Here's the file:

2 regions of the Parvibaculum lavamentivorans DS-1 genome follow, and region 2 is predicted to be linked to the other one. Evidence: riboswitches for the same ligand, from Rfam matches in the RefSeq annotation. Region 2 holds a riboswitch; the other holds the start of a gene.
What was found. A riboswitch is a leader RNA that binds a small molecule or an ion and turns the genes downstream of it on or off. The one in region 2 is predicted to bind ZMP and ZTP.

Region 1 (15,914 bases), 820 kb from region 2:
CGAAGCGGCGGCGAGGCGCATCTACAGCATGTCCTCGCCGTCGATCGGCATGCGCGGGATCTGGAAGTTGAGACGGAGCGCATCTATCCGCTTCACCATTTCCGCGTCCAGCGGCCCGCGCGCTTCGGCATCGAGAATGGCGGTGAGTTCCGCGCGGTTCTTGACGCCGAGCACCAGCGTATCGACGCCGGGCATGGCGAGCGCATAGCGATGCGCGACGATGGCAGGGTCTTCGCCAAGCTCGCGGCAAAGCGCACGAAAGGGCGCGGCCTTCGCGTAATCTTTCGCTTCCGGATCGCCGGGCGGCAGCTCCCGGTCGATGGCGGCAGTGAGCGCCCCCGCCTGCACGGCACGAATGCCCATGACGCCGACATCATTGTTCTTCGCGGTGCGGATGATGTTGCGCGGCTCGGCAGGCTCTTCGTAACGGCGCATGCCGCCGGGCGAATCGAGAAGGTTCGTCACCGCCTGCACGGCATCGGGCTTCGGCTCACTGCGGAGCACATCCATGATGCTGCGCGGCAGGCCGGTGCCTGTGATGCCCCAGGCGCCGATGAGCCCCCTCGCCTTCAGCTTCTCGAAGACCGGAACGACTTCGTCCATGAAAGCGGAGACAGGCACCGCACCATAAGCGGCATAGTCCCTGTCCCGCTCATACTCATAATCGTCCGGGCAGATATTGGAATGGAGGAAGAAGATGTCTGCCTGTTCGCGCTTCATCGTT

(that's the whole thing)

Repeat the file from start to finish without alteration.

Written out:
2 regions of the Parvibaculum lavamentivorans DS-1 genome follow, and region 2 is predicted to be linked to the other one. Evidence: riboswitches for the same ligand, from Rfam matches in the RefSeq annotation. Region 2 holds a riboswitch; the other holds the start of a gene.
What was found. A riboswitch is a leader RNA that binds a small molecule or an ion and turns the genes downstream of it on or off. The one in region 2 is predicted to bind ZMP and ZTP.

Region 1 (15,914 bases), 820 kb from region 2:
CGAAGCGGCGGCGAGGCGCATCTACAGCATGTCCTCGCCGTCGATCGGCATGCGCGGGATCTGGAAGTTGAGACGGAGCGCATCTATCCGCTTCACCATTTCCGCGTCCAGCGGCCCGCGCGCTTCGGCATCGAGAATGGCGGTGAGTTCCGCGCGGTTCTTGACGCCGAGCACCAGCGTATCGACGCCGGGCATGGCGAGCGCATAGCGATGCGCGACGATGGCAGGGTCTTCGCCAAGCTCGCGGCAAAGCGCACGAAAGGGCGCGGCCTTCGCGTAATCTTTCGCTTCCGGATCGCCGGGCGGCAGCTCCCGGTCGATGGCGGCAGTGAGCGCCCCCGCCTGCACGGCACGAATGCCCATGACGCCGACATCATTGTTCTTCGCGGTGCGGATGATGTTGCGCGGCTCGGCAGGCTCTTCGTAACGGCGCATGCCGCCGGGCGAATCGAGAAGGTTCGTCACCGCCTGCACGGCATCGGGCTTCGGCTCACTGCGGAGCACATCCATGATGCTGCGCGGCAGGCCGGTGCCTGTGATGCCCCAGGCGCCGATGAGCCCCCTCGCCTTCAGCTTCTCGAAGACCGGAACGACTTCGTCCATGAAAGCGGAGACAGGCACCGCACCATAAGCGGCATAGTCCCTGTCCCGCTCATACTCATAATCGTCCGGGCAGATATTGGAATGGAGGAAGAAGATGTCTGCCTGTTCGCGCTTCATCGTT